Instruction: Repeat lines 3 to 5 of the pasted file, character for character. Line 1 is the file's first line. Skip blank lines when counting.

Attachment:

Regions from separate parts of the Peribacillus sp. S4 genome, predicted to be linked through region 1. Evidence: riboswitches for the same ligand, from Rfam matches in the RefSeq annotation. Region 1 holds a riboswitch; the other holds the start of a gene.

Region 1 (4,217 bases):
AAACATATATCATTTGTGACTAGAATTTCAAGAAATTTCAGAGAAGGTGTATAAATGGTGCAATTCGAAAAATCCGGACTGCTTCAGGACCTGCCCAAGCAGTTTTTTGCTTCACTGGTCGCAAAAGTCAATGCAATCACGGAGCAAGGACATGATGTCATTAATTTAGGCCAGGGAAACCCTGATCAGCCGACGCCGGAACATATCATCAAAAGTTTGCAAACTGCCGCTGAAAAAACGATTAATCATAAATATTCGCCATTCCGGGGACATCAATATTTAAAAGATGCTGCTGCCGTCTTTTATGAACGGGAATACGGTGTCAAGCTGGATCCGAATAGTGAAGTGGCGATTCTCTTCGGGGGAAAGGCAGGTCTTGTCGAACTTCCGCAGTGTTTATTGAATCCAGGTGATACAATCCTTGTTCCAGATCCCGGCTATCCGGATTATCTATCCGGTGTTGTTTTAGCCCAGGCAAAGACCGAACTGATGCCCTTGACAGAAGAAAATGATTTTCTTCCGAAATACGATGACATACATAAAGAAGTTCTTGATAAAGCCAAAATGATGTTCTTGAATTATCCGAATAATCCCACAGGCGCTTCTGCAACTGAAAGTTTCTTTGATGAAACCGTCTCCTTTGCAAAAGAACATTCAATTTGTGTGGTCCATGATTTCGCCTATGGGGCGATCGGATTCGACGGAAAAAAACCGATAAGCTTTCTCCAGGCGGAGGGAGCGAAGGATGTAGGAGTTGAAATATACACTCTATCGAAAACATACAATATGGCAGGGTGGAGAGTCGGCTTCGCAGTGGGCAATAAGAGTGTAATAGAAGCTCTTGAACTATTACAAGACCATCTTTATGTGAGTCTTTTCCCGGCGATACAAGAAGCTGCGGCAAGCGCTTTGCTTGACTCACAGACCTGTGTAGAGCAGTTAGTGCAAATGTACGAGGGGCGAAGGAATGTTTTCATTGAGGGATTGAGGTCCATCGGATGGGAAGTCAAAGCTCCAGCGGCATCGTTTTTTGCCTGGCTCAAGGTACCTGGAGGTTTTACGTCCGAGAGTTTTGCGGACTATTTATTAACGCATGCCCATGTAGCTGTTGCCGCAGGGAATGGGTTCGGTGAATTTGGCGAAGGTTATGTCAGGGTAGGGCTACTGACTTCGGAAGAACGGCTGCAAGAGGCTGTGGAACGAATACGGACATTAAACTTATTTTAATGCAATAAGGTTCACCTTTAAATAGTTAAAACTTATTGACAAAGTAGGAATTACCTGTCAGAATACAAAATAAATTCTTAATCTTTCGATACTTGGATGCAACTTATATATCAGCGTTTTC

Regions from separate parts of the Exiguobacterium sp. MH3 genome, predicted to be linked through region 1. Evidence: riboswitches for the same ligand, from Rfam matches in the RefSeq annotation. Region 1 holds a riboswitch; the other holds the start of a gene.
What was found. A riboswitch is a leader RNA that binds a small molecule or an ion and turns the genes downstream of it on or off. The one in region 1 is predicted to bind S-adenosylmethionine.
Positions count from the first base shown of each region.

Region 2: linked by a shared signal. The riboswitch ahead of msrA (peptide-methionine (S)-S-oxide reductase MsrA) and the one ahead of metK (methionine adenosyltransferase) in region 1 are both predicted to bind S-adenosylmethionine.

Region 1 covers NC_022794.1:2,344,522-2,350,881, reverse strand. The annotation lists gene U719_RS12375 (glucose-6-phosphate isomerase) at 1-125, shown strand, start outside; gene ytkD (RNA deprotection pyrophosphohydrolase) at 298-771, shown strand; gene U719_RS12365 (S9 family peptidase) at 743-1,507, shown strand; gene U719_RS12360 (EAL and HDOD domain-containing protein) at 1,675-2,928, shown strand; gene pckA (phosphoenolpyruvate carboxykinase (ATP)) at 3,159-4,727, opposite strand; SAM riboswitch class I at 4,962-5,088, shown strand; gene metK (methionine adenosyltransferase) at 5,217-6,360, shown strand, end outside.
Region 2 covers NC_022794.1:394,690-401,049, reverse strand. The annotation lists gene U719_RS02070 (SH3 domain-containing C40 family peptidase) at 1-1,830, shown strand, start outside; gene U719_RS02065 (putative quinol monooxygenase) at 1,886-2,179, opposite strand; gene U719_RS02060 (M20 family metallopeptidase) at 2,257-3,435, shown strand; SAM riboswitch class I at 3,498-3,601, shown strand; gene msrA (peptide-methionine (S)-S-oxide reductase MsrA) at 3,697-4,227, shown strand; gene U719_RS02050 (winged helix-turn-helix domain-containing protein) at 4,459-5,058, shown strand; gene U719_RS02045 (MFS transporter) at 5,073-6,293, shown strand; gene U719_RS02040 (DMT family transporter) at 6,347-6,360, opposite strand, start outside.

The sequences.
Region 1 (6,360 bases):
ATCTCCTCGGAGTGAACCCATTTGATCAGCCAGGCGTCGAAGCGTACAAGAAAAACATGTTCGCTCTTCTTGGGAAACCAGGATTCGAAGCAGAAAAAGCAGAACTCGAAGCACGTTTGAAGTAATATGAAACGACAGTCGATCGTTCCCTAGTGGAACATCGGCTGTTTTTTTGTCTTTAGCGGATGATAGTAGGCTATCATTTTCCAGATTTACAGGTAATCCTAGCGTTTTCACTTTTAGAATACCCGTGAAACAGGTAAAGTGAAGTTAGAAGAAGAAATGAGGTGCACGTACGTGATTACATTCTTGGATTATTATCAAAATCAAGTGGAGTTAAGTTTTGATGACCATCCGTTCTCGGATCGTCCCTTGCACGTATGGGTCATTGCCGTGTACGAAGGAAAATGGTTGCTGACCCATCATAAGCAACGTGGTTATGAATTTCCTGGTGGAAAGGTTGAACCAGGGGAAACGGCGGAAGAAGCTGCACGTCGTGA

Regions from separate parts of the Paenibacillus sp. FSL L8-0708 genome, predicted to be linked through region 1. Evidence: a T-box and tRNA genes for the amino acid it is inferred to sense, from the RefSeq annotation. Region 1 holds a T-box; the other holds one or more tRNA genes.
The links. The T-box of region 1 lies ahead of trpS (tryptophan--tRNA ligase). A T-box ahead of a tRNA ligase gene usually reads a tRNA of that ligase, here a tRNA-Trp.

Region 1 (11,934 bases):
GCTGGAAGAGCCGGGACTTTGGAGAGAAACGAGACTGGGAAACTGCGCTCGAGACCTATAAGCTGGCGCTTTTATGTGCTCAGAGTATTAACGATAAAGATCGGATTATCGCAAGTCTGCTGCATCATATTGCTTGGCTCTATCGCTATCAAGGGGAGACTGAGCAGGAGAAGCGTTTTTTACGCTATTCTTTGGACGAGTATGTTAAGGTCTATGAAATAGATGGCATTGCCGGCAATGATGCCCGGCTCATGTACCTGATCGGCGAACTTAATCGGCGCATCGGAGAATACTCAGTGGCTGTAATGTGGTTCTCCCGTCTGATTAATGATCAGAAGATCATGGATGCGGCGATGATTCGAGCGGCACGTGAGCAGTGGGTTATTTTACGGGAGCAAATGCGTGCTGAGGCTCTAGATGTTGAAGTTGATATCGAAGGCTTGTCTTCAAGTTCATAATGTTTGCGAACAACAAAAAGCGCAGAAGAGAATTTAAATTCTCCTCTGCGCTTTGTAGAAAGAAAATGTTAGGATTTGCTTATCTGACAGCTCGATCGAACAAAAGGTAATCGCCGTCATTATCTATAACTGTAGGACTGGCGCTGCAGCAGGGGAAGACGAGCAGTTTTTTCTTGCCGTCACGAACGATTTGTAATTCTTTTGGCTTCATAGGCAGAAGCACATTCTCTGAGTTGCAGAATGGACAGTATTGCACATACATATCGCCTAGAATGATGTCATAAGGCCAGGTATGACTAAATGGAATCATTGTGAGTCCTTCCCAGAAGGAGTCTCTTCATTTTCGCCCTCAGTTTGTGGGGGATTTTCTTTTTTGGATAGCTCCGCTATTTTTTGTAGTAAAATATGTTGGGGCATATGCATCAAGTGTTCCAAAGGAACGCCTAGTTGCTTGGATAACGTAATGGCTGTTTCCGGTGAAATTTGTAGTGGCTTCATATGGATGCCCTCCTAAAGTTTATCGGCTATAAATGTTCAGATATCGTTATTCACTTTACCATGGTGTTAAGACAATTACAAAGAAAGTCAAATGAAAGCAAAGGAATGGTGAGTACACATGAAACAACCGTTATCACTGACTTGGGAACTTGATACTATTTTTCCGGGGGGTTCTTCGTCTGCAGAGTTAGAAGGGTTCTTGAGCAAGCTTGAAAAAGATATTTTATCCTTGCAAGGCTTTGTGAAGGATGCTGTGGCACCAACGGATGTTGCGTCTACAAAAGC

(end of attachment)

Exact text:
AAACATATATCATTTGTGACTAGAATTTCAAGAAATTTCAGAGAAGGTGTATAAATGGTGCAATTCGAAAAATCCGGACTGCTTCAGGACCTGCCCAAGCAGTTTTTTGCTTCACTGGTCGCAAAAGTCAATGCAATCACGGAGCAAGGACATGATGTCATTAATTTAGGCCAGGGAAACCCTGATCAGCCGACGCCGGAACATATCATCAAAAGTTTGCAAACTGCCGCTGAAAAAACGATTAATCATAAATATTCGCCATTCCGGGGACATCAATATTTAAAAGATGCTGCTGCCGTCTTTTATGAACGGGAATACGGTGTCAAGCTGGATCCGAATAGTGAAGTGGCGATTCTCTTCGGGGGAAAGGCAGGTCTTGTCGAACTTCCGCAGTGTTTATTGAATCCAGGTGATACAATCCTTGTTCCAGATCCCGGCTATCCGGATTATCTATCCGGTGTTGTTTTAGCCCAGGCAAAGACCGAACTGATGCCCTTGACAGAAGAAAATGATTTTCTTCCGAAATACGATGACATACATAAAGAAGTTCTTGATAAAGCCAAAATGATGTTCTTGAATTATCCGAATAATCCCACAGGCGCTTCTGCAACTGAAAGTTTCTTTGATGAAACCGTCTCCTTTGCAAAAGAACATTCAATTTGTGTGGTCCATGATTTCGCCTATGGGGCGATCGGATTCGACGGAAAAAAACCGATAAGCTTTCTCCAGGCGGAGGGAGCGAAGGATGTAGGAGTTGAAATATACACTCTATCGAAAACATACAATATGGCAGGGTGGAGAGTCGGCTTCGCAGTGGGCAATAAGAGTGTAATAGAAGCTCTTGAACTATTACAAGACCATCTTTATGTGAGTCTTTTCCCGGCGATACAAGAAGCTGCGGCAAGCGCTTTGCTTGACTCACAGACCTGTGTAGAGCAGTTAGTGCAAATGTACGAGGGGCGAAGGAATGTTTTCATTGAGGGATTGAGGTCCATCGGATGGGAAGTCAAAGCTCCAGCGGCATCGTTTTTTGCCTGGCTCAAGGTACCTGGAGGTTTTACGTCCGAGAGTTTTGCGGACTATTTATTAACGCATGCCCATGTAGCTGTTGCCGCAGGGAATGGGTTCGGTGAATTTGGCGAAGGTTATGTCAGGGTAGGGCTACTGACTTCGGAAGAACGGCTGCAAGAGGCTGTGGAACGAATACGGACATTAAACTTATTTTAATGCAATAAGGTTCACCTTTAAATAGTTAAAACTTATTGACAAAGTAGGAATTACCTGTCAGAATACAAAATAAATTCTTAATCTTTCGATACTTGGATGCAACTTATATATCAGCGTTTTC

Regions from separate parts of the Exiguobacterium sp. MH3 genome, predicted to be linked through region 1. Evidence: riboswitches for the same ligand, from Rfam matches in the RefSeq annotation. Region 1 holds a riboswitch; the other holds the start of a gene.
What was found. A riboswitch is a leader RNA that binds a small molecule or an ion and turns the genes downstream of it on or off. The one in region 1 is predicted to bind S-adenosylmethionine.